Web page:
Range extender prototype hybrid unveiled in Japan

Mazda rotary gets new lease on life

Range extender prototype hybrid unveiled in Japan

The Mazda2 prototype runs as an electric vehicle, with an electric motor powering the wheels. But it also gets a gasoline-powered 0.33-liter rotary engine in the rear that generates power to recharge the car's lithium ion battery when the charge runs low.
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Editor's note: An earlier version of this story misidentified the first vehicle Mazda used to market a rotary engine.

YOKOHAMA, Japan -- Mazda Motor Corp. has given a new lease on life to its rotary engine in the form of a Mazda2 hatchback reconfigured as an extended-range hybrid.

The prototype runs as an electric vehicle, with an electric motor powering the wheels. But it also gets a gasoline-powered 0.33-liter rotary engine in the rear that generates power to recharge the car's lithium ion battery when the charge runs low.

Mazda showed the car Thursday at a briefing here about future drivetrain technologies. The powertrain is similar to that used in the Chevrolet Volt, another extended-range hybrid.

Mazda calls it the RE Range Extender, short for Rotary Engine Range Extender.

The unveiling came just weeks after Masamichi Kogai, Mazda's new CEO, threw cold water on the rotary engine's future, saying there were no plans for a production version.

He said sales would have to total 100,000 units a year to justify a commercial revival of the rotary. But engineers continue to tinker away with the technology, he conceded.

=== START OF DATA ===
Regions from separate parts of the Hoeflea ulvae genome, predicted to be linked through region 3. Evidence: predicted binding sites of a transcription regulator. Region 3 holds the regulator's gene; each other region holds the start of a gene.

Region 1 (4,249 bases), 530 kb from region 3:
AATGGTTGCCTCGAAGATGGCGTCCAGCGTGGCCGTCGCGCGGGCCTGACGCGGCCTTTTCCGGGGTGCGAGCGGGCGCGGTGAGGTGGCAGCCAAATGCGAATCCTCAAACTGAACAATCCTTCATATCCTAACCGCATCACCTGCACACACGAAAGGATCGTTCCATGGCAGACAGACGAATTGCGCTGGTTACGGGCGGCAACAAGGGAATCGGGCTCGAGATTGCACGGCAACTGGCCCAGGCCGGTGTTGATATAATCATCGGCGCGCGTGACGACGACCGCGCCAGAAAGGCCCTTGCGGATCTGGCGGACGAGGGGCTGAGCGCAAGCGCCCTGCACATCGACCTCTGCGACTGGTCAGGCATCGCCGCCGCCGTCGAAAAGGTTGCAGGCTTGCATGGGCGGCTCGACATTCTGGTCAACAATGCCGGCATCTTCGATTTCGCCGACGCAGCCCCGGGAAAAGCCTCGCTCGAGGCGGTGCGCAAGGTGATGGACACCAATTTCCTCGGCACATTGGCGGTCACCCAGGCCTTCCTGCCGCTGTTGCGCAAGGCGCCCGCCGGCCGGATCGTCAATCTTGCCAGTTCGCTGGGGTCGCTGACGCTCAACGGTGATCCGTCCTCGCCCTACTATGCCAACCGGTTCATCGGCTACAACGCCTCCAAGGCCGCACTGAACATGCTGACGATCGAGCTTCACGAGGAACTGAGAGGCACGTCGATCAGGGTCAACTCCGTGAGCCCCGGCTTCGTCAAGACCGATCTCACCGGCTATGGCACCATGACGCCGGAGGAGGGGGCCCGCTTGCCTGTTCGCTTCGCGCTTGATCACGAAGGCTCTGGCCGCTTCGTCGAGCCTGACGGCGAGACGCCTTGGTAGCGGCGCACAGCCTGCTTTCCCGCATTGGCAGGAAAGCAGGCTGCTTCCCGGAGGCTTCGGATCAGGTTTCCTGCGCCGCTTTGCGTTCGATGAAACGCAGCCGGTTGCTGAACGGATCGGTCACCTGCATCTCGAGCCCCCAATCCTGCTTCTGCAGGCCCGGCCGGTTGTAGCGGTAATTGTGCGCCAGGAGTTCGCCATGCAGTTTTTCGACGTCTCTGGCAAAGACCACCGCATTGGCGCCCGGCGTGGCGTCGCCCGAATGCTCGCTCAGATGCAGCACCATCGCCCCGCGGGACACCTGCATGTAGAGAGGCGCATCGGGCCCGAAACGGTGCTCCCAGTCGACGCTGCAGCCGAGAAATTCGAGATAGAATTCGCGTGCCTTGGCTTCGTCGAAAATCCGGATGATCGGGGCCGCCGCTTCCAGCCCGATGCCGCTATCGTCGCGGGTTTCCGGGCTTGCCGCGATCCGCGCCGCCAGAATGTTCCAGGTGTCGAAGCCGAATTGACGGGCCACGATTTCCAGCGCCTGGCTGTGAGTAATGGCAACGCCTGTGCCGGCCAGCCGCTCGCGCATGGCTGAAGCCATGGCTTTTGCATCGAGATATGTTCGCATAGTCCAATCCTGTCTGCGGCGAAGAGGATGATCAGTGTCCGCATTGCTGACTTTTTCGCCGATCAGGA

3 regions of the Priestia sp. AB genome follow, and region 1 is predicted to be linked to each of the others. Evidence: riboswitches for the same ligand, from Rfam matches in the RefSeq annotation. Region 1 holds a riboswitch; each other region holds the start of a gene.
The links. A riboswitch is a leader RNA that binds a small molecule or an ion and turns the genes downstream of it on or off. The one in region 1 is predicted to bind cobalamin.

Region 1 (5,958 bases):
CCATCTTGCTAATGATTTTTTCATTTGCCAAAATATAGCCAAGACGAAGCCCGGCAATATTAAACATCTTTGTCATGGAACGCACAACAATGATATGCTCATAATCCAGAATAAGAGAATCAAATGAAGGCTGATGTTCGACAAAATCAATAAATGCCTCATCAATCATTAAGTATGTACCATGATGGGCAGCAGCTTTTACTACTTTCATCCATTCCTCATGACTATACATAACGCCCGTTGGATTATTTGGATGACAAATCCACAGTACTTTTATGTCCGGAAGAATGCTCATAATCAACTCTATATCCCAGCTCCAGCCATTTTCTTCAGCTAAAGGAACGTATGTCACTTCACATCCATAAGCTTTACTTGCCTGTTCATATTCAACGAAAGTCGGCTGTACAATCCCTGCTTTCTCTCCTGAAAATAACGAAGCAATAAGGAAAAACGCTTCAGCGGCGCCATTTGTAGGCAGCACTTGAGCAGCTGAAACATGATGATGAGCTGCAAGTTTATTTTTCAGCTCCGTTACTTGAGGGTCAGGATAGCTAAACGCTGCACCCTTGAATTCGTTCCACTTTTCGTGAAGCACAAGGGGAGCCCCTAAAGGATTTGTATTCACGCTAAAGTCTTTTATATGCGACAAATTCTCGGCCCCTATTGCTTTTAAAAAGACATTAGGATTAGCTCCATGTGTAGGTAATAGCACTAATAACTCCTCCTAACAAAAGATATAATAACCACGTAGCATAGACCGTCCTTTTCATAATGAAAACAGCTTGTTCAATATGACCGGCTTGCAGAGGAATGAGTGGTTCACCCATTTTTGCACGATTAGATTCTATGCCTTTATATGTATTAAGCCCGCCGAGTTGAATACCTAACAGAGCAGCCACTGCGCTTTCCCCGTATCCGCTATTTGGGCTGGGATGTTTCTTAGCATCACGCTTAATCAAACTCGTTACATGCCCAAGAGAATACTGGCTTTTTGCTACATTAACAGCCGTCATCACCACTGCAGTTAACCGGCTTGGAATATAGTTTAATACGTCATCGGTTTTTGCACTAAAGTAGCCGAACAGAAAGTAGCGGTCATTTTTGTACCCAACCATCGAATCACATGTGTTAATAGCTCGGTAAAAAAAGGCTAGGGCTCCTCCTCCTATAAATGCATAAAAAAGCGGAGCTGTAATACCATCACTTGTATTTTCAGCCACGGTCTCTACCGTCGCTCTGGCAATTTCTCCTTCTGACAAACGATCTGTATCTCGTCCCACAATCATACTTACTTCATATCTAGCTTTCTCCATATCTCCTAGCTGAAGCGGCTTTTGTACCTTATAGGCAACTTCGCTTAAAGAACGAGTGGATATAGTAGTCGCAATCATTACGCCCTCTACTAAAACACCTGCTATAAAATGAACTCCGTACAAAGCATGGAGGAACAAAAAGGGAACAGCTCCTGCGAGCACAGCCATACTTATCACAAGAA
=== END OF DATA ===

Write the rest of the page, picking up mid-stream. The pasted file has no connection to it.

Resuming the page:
And the modified range-extender Mazda2 is one product of that research.

The car might help Mazda meet California's strict zero emissions requirements, said Takashi Suzuki, program manager for advanced powertrain development. California requires electric vehicles but is expected to also give credit for certain hybrids, he said.

"I would say it's an option," Suzuki said. "Some companies may add a plug-in hybrid."

The engine's chief hurdle is technical: meeting stringent emissions regulations. But using a compact version as a generator in a hybrid has advantages:

• It can run more consistently at its sweet spot, maximizing fuel economy.

• It runs quietly with little vibration.

• It can run on a variety of different fuels.

• It is small and can be packed into many different body shapes.

Mazda mounts the rotary to a generator and small fuel tank and installs the system under the Mazda2's trunk. The 75-kilowatt electric motor that drives the wheels is in front.

The lithium ion battery is tucked under the floorboards.

The idea is to alleviate the range anxiety associated with electric vehicles, the worry that you might be stranded if you're battery runs out and you can't find a plug. That's where the range extender comes in: Its onboard engine recharges the battery to keep you going.

Mazda already has a pure EV Mazda2 with a range of 200 kilometers (124 miles), but the range extender with a 10-liter (2.6-gallon) fuel tank can double that driving range.

The rotary engine had been a Mazda bragging point ever since the company became the first to market the technology, in 1967, in its Cosmo Sport/Mazda S110. 

But the company killed the powerplant last year when the last RX-8 sports car rolled off the line.

The engine is also known as the Wankel after the German engineer who invented it. A rebirth has been the subject of incessant speculation, often fueled by Mazda itself. The idea of a rotary range extender was dangled last year by then-president Takashi Yamanouchi.

While there are no production plans, Kogai told Automotive News the company hangs on to the rotary partially for sentimental reasons.

"We are the first and only manufacturer to commercialize the rotary engine," he said. "In that respect, we have some responsibility."

You can reach Hans Greimel at hgreimel@crain.com. -- Follow Hans on Twitter


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